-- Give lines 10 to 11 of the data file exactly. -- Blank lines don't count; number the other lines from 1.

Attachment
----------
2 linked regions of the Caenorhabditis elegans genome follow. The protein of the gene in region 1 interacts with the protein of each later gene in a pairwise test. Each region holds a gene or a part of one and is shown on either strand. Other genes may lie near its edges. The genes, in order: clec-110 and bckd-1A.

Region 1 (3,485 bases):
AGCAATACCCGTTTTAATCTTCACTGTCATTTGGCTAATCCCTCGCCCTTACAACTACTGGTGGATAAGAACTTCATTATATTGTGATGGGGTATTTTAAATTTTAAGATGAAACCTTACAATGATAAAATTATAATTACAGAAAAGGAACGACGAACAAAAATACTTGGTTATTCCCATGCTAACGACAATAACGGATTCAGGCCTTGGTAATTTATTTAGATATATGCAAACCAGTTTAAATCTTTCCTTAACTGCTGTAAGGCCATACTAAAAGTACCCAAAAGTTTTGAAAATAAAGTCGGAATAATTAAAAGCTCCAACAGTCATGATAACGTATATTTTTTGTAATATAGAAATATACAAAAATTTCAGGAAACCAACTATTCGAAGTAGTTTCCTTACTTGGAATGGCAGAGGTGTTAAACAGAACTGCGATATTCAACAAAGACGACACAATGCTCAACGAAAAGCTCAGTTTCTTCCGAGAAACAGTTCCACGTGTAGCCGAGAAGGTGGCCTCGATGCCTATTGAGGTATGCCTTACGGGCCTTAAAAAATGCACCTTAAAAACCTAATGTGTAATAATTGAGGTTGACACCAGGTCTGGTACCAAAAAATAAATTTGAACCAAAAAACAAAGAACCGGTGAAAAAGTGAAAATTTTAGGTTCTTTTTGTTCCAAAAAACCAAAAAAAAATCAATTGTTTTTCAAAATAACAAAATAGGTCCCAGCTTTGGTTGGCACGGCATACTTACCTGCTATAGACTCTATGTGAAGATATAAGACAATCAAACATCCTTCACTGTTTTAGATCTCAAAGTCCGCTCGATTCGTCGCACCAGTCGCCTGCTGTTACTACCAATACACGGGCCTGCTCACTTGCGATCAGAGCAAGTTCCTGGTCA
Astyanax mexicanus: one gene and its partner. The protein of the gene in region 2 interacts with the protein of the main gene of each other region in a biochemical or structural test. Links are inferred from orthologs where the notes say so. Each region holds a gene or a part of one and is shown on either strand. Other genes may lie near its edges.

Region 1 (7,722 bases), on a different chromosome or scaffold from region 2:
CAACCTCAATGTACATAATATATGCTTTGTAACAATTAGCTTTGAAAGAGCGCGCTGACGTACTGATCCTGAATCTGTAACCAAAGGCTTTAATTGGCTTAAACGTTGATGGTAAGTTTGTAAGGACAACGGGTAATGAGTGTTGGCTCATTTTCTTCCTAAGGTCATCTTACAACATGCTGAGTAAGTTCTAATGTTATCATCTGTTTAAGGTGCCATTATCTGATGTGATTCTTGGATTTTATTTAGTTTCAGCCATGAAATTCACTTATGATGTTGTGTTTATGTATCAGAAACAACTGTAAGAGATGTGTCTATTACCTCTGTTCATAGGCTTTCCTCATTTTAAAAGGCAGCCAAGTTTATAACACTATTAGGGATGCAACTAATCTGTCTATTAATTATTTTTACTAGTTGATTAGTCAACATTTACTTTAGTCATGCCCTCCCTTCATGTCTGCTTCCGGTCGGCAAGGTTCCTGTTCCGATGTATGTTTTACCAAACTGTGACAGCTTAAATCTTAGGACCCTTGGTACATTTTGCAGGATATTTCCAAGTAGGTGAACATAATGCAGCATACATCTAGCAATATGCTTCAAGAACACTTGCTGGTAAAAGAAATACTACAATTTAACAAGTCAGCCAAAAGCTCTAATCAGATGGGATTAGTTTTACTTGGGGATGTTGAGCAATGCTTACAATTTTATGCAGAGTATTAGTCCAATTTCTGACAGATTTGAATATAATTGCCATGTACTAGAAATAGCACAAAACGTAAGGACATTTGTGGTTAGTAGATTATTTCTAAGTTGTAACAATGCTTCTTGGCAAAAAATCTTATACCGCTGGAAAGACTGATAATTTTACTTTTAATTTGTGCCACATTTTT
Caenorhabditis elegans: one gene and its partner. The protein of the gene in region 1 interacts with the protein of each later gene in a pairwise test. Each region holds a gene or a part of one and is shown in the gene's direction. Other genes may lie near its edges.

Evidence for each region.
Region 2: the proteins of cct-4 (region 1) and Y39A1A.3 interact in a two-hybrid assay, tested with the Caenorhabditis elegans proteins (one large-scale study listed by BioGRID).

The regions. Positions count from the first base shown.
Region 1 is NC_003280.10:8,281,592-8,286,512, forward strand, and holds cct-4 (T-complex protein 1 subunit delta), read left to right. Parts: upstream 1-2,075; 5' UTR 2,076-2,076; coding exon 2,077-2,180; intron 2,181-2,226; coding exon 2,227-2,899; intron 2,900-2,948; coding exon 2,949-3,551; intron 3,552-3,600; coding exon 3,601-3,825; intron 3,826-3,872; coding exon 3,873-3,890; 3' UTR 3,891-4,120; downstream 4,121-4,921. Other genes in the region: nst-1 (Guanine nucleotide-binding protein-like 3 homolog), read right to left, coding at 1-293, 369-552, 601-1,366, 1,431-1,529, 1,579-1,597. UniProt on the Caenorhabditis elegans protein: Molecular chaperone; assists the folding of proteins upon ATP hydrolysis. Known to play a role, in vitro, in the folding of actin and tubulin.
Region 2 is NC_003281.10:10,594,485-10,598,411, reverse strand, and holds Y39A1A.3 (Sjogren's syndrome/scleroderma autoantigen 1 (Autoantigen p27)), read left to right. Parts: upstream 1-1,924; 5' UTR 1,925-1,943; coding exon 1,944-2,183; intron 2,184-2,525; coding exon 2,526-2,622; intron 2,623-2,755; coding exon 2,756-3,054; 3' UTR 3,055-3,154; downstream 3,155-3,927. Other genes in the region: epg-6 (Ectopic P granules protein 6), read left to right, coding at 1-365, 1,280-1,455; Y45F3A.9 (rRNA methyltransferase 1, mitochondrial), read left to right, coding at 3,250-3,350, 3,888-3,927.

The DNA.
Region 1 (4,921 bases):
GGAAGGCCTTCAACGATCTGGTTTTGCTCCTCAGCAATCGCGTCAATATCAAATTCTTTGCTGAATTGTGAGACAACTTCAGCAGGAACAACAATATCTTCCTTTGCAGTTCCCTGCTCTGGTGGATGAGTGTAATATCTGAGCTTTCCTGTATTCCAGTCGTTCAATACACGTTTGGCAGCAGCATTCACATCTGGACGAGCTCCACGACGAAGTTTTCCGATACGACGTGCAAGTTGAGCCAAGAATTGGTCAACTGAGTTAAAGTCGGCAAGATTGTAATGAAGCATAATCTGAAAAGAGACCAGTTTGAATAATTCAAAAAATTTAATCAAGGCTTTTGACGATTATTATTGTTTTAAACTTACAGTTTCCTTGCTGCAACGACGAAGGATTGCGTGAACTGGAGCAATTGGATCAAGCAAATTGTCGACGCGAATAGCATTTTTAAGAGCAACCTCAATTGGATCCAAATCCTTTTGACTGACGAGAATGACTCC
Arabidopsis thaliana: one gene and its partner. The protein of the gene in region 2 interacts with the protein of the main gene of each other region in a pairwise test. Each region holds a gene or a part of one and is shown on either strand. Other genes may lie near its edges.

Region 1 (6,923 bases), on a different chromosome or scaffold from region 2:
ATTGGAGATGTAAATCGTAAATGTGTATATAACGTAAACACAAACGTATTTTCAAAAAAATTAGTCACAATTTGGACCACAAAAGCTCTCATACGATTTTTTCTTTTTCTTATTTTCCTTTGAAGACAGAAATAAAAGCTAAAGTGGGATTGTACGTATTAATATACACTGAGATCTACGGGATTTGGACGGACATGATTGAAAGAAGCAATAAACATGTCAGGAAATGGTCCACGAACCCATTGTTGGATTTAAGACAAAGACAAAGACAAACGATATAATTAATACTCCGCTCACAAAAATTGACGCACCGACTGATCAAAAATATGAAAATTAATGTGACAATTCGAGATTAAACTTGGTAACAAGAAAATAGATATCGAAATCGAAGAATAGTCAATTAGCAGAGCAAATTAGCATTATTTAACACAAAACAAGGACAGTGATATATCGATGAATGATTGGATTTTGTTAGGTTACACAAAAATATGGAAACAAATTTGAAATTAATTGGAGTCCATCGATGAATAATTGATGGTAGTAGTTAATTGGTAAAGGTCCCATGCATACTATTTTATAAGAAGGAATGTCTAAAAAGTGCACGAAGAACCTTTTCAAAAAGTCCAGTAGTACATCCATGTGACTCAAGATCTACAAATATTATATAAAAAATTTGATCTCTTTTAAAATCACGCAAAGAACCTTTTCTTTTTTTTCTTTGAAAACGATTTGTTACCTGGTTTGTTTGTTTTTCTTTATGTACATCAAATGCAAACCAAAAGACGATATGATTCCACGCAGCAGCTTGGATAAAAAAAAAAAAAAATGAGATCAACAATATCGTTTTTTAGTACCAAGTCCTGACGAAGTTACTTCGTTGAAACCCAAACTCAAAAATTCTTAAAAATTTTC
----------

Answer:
The regions. Positions count from the first base shown.
Region 1 is NC_003280.10:8,281,592-8,286,512, forward strand, and holds cct-4 (T-complex protein 1 subunit delta), read left to right. Parts: upstream 1-2,075; 5' UTR 2,076-2,076; coding exon 2,077-2,180; intron 2,181-2,226; coding exon 2,227-2,899; intron 2,900-2,948; coding exon 2,949-3,551; intron 3,552-3,600; coding exon 3,601-3,825; intron 3,826-3,872; coding exon 3,873-3,890; 3' UTR 3,891-4,120; downstream 4,121-4,921. Other genes in the region: nst-1 (Guanine nucleotide-binding protein-like 3 homolog), read right to left, coding at 1-293, 369-552, 601-1,366, 1,431-1,529, 1,579-1,597. UniProt on the Caenorhabditis elegans protein: Molecular chaperone; assists the folding of proteins upon ATP hydrolysis. Known to play a role, in vitro, in the folding of actin and tubulin.